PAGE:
Adaptive representation

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Adaptive representation is an extension by Francis Heylighen[1] to Kant's theory of knowledge.

According to Kant, perception passes by the filters of the mind who observes the phenomena. In this line, there exists in the human mind invariant and a-priori principles of experience. As an example, one may have imprinted in the brain a Cartesian representation of space, a notion of time, color separation and others. This may be called "static representation".

Heylighen has proposed a revision of these Kantian ideas, in which these principles are not supposed to be invariant and necessary a priori; instead alternative principles exist for the organization of experience in adaptive representations. This opens a path for new investigations in the philosophy of mind and human cognition.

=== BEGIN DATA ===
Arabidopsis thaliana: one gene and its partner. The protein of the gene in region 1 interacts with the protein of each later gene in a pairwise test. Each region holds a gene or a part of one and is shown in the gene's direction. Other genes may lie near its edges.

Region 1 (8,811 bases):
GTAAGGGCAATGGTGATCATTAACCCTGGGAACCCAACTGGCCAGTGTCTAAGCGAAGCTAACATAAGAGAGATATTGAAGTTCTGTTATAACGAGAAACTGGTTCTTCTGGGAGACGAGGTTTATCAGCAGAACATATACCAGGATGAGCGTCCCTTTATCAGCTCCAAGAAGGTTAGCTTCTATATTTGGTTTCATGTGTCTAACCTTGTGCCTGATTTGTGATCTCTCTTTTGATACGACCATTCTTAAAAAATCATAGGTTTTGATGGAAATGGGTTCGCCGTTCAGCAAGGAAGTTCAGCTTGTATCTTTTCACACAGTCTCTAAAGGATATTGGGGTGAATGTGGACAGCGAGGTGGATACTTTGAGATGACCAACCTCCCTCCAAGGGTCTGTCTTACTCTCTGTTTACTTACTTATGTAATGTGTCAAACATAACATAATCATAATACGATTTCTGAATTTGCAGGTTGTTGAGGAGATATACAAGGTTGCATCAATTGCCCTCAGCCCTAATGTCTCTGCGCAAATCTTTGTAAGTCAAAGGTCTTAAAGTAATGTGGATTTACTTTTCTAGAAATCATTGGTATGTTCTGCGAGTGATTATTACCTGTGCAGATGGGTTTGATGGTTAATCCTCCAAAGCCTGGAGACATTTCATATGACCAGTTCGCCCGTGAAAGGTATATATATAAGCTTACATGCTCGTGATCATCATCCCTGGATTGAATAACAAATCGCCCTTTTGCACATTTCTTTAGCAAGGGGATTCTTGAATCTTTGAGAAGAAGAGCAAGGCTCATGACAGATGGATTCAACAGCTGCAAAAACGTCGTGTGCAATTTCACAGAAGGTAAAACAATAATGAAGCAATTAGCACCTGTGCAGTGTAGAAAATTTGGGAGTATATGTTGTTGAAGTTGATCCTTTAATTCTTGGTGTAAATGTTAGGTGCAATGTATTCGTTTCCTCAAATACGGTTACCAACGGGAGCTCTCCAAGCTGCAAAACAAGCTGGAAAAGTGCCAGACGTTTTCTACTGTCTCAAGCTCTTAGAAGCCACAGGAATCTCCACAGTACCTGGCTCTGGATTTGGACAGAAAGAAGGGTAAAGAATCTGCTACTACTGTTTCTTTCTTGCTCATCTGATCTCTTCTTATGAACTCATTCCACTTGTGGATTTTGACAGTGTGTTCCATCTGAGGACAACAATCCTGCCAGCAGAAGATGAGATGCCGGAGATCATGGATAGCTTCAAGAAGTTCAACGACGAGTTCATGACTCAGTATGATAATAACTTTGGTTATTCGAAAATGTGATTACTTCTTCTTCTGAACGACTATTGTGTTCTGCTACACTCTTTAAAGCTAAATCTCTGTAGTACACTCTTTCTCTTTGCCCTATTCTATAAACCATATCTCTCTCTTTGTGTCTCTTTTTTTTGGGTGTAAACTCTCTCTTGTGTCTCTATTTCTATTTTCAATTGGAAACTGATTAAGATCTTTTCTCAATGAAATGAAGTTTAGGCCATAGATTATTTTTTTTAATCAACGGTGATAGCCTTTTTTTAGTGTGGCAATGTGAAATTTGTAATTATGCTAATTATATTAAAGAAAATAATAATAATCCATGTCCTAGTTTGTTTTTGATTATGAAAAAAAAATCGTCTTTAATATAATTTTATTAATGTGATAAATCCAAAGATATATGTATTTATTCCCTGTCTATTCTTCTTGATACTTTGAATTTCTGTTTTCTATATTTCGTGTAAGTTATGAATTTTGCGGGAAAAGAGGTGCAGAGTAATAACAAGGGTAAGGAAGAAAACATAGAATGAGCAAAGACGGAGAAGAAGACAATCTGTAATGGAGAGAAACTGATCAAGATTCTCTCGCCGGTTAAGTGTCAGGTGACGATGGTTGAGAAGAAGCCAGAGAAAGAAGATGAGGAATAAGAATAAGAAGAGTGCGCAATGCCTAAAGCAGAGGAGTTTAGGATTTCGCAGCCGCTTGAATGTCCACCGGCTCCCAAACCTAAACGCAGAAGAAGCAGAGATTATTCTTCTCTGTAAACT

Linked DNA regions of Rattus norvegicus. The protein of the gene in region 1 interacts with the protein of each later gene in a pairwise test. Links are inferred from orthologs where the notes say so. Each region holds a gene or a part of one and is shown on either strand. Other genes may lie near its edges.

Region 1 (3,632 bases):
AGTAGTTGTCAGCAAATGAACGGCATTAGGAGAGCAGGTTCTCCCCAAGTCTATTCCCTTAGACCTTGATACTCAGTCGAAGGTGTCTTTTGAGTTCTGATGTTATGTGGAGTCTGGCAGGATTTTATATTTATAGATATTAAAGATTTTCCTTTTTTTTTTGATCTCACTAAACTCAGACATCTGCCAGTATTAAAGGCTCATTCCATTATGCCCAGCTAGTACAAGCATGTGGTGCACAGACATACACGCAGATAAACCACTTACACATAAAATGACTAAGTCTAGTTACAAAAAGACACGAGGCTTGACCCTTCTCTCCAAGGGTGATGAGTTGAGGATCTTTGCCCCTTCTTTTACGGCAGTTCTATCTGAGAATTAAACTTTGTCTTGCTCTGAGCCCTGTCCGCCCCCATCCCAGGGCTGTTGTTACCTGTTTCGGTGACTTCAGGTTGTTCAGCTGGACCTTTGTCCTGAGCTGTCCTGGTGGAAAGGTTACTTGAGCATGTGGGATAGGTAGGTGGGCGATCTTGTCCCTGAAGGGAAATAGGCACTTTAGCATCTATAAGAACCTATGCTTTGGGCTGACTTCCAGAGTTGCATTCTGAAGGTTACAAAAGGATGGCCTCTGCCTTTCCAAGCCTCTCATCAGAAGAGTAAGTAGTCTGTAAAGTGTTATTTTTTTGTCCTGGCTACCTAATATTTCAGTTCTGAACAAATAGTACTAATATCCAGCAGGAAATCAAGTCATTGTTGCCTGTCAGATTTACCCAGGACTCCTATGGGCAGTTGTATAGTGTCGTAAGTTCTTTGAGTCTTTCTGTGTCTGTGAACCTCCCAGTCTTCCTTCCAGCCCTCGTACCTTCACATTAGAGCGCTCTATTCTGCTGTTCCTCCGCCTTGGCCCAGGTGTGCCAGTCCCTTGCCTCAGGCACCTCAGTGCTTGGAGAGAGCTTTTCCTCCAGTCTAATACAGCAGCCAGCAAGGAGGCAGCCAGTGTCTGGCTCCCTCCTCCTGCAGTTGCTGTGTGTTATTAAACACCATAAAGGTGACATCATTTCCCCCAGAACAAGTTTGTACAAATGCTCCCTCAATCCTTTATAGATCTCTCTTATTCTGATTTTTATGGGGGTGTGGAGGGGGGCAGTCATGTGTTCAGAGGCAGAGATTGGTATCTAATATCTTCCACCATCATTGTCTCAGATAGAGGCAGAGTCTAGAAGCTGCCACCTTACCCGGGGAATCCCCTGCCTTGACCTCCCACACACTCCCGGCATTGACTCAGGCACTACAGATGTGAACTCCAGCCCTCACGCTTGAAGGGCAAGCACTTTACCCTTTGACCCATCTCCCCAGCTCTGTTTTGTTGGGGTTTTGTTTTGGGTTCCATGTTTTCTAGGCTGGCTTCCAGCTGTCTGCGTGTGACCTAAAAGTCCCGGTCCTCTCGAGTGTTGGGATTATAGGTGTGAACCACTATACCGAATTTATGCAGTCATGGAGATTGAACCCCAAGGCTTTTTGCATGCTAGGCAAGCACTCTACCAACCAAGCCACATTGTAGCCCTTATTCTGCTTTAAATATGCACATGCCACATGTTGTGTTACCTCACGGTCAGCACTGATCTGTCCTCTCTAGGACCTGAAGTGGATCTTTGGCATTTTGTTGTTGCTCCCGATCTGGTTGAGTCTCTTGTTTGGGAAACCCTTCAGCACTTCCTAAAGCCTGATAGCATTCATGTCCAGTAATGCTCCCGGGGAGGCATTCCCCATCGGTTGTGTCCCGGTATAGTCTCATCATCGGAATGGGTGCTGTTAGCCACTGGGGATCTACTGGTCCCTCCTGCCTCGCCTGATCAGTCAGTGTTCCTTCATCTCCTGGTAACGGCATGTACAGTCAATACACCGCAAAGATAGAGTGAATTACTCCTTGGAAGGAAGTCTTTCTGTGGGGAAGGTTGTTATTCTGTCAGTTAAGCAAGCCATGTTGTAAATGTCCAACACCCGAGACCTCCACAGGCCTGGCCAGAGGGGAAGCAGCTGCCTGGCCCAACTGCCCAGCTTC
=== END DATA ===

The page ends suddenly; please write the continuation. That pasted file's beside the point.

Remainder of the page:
References[edit]

  1. ^ Heylighen, Francis (1990). Representation and Change: A Metarepresentational Framework for the Foundations of Physical and Cognitive Science. Communication and Cognition, Ghent, Belgium.

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